• Ideas or prototypes can be submitted to with links to external information – for example you can make a diagram to support your idea and put it on the web elsewhere then link to it, or if you have other relevant links about your idea, you can include them too. for prototypes, links to repos or prototypes hosted elsewhere are excellent. just remember to include enough info on your submission to allow other people to get a good enough understanding to be able to comment and vote.
  • A description of an example use case should be provide with a prototype – we want to see how the proposed solution would benefit someone using the data. Even better – find someone in your organisation that can give a real use case for you to solve, and include them in your development!
  • The commenting and voting mechanisms should not be abused. we hope that by providing such mechanisms we can support a growing community; sabotage and strategic voting will ruin this prospect, so use them responsibly
  • The judging panel has final say on all submissions, without restriction. members of the judging panel will be allowed to submit ideas and prototypes but will not be allowed to claim prizes


You can find a list of (mostly) open bibliographic datasets at:

The ‘required’ datasets are:


Who’s organizing this challenge?

The challenge is organized by the Open Knowledge Foundation and its Working Group on Open Bibliographic Data

When did the challenge launch?

The challenge officially launches at the Visions of a (Semantic) Molecular Future event in Cambridge, UK on 17th January 2011.

When does the challenge end?

The close coincides with the end of the Dev8D event in London, UK on 17th February 2011.

However you can work on this challenge at any time, and any where, between the start and end events.

Why is this a good idea?

Sometimes data is not always as open as we would like, restricting our ability to share and collaborate; but one good way to increase the opportunities to work together is to demonstrate just how much we can do with data that is openly available to us, providing proofs of concept that inspire others.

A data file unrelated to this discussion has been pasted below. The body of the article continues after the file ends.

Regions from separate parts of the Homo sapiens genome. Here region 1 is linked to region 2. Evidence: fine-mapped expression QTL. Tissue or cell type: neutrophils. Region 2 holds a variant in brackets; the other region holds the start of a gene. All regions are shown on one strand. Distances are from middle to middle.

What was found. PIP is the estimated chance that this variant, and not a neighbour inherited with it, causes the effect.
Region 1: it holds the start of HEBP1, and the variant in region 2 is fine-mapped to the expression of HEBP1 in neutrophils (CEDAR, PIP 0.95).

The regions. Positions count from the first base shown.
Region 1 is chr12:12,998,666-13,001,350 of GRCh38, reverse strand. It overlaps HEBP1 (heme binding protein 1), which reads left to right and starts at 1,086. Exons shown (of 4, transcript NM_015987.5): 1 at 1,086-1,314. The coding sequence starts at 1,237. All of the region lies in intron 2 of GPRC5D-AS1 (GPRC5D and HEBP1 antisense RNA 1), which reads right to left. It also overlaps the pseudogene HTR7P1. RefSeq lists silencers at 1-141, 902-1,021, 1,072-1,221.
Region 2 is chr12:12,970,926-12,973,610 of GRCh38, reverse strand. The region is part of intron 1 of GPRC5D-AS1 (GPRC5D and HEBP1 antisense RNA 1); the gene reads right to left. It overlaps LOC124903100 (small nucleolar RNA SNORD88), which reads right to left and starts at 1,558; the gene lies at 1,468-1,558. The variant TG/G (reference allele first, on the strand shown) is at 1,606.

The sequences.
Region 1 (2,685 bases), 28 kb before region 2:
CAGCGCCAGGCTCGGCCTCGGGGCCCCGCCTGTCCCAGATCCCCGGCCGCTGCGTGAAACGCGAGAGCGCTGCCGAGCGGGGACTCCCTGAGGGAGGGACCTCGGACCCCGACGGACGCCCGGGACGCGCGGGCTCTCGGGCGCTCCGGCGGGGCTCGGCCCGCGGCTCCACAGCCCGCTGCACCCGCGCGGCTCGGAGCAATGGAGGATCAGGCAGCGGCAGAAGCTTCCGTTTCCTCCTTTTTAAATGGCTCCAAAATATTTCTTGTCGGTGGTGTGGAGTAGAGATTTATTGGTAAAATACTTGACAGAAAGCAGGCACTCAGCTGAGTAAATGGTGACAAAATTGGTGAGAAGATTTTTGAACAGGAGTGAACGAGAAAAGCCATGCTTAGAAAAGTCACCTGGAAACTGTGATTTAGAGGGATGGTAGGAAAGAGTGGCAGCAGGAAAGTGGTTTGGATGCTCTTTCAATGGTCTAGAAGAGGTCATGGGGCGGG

The JISC openbib project recently announced releases from Cambridge University Library, IUCr and the British Library of large bibliographic datasets.

In addition, the BL dataset comprising the British National Bibliography has been uploaded into a triple store with search at We would like to get more people involved so that together we can develop new and better ways to use this data.

What do you mean by open data?

See the open definition

Can you tell me more about open bibliographic data?

See the JISC open bibliographic data guide and the bibliographic section of

15 Responses to Open Bibliographic Data Challenge

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  4. George Oates says:

    Just thought punters might be interested in this shameless plug towards playing with the Open Library API in this challenge. Might be interesting to compare, say, related subjects from Open Library with BL records… Or, try to find BL records that have recently been updated in OL, or…

    Hell – Maybe I should enter!

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  13. Christopher Warner says:

    The prize money isn’t enough.